Two-year floating-rate notes auction
The US Treasury introduced two-year floating-rate notes, or FRNs, in January 2014. A FRN is a debt security. Its interest payment varies, hence the name. The reference for its rate is a benchmark such as the LIBOR (InterncontinentalExchange London InterBank Offered Rate) or the three-month Treasury yield. The security’s interest payments rise and fall depending on prevailing market rates. As a result, FRNs have near zero interest rate risk.
- FRNs worth $13 billion worth were auctioned—$2 billion less than in April.
- The bid-to-cover ratio rose to 4.01x from 3.81x at April’s auction.
- The high margin rate came in at 0.069%—marginally lower than 0.074% at the previous auction.
- Direct bidders made a comeback after two months in a lull.
Market demand fell to 51.5% of the accepted competitive bids, down from 63.1% at April’s auction. The auction quantum was largely divided between indirect bidders and primary market dealers, though direct bidders did see some allocation after two months in a lull.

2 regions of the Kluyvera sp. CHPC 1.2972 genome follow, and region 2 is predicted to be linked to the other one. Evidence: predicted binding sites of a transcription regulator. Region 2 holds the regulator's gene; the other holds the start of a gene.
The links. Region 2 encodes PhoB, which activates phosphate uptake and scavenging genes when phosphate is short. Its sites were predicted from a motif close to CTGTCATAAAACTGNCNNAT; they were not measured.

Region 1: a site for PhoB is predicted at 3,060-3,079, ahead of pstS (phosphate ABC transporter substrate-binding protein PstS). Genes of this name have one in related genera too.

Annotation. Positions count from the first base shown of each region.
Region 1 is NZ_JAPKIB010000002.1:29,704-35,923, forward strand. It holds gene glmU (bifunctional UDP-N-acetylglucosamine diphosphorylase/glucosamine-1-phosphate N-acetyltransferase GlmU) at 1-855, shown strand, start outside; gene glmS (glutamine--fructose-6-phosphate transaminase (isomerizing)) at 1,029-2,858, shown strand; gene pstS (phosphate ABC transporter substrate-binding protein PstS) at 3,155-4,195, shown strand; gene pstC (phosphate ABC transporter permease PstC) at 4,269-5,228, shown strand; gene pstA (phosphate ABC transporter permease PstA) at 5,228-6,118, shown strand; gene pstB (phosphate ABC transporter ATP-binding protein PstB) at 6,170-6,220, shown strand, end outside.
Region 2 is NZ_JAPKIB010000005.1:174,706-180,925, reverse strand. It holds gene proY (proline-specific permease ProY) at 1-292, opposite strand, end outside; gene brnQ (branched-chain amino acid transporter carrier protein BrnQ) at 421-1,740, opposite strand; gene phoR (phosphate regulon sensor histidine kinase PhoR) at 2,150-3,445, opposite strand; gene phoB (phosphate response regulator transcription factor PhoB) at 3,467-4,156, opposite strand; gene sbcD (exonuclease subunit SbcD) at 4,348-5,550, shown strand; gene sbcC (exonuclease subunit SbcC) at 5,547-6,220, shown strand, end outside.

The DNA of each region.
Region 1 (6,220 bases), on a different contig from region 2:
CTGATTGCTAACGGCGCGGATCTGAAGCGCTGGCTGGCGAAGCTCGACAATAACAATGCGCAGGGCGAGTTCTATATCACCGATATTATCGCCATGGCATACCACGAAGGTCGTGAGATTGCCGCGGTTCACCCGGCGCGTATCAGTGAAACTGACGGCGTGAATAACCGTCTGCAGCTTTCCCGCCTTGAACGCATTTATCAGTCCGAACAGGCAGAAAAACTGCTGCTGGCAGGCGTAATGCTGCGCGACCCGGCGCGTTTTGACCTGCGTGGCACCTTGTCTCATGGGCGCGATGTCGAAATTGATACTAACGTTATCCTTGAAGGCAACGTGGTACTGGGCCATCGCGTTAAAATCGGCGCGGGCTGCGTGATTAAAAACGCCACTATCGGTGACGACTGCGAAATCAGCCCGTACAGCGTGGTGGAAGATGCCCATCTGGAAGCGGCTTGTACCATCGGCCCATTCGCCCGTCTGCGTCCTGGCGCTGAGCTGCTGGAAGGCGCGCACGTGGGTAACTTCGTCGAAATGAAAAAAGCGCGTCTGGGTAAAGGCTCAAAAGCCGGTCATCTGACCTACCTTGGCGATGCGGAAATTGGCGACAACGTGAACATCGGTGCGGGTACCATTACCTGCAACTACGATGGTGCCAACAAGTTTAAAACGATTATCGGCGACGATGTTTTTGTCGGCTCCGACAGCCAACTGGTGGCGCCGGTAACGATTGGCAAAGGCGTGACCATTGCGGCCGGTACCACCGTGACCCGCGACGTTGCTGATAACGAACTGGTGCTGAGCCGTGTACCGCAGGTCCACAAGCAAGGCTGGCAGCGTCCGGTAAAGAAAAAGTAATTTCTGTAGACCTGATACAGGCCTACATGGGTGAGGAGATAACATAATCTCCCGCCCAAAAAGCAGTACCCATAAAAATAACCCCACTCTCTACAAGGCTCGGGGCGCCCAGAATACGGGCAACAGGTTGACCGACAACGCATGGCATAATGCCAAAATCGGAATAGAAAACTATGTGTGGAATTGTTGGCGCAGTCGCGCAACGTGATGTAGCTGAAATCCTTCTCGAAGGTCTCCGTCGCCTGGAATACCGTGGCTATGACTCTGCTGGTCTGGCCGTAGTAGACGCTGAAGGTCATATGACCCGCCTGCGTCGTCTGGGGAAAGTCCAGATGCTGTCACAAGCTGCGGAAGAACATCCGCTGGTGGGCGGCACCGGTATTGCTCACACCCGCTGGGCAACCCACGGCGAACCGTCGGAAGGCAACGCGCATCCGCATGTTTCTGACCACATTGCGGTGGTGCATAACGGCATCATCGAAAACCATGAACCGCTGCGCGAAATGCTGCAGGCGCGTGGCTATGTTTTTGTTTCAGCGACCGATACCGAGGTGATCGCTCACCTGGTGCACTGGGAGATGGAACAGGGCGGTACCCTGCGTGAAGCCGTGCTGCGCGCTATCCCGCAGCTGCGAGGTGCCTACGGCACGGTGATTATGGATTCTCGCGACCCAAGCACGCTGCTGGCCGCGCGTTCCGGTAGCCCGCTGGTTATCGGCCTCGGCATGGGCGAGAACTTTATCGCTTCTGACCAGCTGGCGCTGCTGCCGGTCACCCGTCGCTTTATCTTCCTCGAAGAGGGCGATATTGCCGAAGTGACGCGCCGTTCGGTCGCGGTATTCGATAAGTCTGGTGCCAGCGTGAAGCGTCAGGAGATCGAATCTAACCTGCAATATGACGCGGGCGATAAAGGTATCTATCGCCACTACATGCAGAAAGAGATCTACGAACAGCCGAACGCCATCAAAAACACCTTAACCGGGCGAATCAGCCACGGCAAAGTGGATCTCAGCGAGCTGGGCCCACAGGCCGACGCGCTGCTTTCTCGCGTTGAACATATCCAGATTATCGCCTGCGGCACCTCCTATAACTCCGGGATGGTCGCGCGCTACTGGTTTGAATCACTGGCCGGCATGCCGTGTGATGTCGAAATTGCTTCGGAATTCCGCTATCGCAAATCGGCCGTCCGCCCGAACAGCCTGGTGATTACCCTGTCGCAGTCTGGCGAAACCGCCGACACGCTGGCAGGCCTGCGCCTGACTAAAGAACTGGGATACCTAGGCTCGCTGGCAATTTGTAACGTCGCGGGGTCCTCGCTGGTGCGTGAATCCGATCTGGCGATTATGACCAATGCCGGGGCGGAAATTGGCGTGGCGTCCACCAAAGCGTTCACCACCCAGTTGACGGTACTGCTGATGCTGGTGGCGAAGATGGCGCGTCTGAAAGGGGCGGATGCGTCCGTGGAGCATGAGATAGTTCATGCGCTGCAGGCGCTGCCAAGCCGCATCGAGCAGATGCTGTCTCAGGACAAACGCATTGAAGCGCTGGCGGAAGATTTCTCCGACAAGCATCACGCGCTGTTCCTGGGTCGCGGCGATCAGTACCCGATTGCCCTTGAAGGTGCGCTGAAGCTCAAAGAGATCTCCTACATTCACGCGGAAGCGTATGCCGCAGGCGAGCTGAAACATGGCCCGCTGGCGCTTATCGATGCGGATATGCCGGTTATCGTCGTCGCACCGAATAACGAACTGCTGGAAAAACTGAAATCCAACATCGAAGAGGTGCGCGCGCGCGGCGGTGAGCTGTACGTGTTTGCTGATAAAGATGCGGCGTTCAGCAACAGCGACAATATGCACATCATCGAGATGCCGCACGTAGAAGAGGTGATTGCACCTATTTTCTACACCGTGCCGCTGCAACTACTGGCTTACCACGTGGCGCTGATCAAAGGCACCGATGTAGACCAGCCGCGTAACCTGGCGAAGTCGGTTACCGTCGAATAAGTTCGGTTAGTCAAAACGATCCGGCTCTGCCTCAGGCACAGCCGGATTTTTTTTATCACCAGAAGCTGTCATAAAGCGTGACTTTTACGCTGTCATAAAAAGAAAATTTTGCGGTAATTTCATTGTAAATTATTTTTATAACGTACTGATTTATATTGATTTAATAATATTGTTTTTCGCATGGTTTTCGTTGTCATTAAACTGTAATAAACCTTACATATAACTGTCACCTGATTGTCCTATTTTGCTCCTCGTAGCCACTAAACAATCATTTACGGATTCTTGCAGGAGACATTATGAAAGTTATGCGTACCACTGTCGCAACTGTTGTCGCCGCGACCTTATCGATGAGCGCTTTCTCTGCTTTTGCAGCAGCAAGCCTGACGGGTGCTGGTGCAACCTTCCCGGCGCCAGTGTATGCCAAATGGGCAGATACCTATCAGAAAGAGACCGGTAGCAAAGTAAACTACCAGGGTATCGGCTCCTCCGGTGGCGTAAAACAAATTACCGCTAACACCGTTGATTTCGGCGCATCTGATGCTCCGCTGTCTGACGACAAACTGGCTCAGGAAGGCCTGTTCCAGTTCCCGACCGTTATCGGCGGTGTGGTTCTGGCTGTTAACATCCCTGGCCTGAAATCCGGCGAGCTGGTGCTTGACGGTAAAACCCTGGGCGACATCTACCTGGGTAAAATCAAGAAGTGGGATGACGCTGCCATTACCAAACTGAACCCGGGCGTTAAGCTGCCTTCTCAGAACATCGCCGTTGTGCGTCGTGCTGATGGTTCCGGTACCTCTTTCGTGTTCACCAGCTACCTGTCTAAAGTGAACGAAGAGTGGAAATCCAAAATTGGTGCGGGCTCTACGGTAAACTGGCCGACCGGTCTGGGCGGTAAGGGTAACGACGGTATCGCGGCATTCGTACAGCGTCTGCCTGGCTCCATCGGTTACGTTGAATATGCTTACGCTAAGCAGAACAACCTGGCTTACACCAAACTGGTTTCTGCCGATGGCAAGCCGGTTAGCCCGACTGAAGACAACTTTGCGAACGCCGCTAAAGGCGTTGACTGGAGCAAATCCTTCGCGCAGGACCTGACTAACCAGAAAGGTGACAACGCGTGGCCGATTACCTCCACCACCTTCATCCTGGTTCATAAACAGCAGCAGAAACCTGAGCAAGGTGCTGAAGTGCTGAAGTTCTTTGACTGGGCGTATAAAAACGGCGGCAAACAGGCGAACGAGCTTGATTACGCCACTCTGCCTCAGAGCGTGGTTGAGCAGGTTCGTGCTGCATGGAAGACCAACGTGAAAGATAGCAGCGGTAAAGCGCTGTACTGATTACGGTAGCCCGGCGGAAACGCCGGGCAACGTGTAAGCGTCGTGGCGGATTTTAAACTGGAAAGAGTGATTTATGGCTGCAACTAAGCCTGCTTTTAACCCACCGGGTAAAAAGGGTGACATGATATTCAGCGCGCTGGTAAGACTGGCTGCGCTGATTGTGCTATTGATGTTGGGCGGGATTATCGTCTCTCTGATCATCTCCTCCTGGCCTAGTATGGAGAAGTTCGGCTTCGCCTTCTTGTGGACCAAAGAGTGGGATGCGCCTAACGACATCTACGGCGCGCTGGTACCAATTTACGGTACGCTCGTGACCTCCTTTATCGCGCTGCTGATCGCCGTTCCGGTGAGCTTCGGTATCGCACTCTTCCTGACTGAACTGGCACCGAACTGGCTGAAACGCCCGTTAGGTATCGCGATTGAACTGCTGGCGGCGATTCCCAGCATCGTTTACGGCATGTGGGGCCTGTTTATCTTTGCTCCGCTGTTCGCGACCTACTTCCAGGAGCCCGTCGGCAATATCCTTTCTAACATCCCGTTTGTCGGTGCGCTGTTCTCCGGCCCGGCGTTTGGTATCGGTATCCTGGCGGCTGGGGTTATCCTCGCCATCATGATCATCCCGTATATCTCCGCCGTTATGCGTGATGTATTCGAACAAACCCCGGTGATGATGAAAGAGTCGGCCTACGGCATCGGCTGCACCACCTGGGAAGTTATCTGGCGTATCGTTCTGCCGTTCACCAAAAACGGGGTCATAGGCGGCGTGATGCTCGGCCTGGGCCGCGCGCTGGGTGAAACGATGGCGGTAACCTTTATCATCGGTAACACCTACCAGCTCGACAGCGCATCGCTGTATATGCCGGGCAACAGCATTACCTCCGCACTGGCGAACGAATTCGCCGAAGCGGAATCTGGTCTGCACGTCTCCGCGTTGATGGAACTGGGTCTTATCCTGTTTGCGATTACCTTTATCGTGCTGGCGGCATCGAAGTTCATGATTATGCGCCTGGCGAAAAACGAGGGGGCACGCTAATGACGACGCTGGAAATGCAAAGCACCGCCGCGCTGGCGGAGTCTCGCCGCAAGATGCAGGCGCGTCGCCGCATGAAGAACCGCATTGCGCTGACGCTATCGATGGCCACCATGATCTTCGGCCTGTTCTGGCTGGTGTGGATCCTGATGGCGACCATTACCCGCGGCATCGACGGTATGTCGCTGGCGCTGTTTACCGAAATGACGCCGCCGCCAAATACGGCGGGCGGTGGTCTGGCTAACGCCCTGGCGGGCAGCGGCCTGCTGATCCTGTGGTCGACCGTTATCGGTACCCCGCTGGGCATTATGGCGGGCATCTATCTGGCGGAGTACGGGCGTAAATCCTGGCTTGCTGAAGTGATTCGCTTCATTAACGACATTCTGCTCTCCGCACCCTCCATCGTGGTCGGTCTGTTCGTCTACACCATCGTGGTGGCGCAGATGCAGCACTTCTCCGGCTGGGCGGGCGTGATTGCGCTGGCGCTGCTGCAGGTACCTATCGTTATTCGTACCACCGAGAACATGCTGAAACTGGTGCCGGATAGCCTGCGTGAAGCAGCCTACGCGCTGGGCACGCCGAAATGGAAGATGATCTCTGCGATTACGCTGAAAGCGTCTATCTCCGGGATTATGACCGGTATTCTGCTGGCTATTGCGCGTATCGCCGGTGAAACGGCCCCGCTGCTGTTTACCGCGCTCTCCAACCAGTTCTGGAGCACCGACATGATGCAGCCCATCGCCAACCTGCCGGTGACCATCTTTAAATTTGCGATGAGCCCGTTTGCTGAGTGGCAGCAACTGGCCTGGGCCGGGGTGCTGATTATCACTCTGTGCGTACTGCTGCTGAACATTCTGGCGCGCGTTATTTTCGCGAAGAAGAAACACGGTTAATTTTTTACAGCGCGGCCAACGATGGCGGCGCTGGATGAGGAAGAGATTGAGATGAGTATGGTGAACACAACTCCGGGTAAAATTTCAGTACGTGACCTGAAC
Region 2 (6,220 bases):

Indirect bids include bids made by foreign central banks and indicate overseas demand. They made up 49.2% of the auction in May as compared to 62.7% a month ago.
Due to the fall in market demand, primary dealer takedown rose up to 48.4%, up from 36.9% at April’s auction. Primary dealers act as market makers. They make up any shortfall in demand for the auctioned securities. Primary dealers include the S&P 500 Index (SPY) components, Citigroup (C) and JPMorgan Chase (JPM).
Floaters see their interest rate payments rise in an interest rate environment that’s moving up. This is in contrast to regular Treasuries, which may decrease in value. An increase in rates would affect the overall bond market, including Treasuries (TLT) (IEF) and corporate bonds (JNK).
The iShares Floating Rate Bond ETF (FLOT) provides exposure to FRNs.
Next up in this series, we’ll look at important releases that affected Treasuries recently.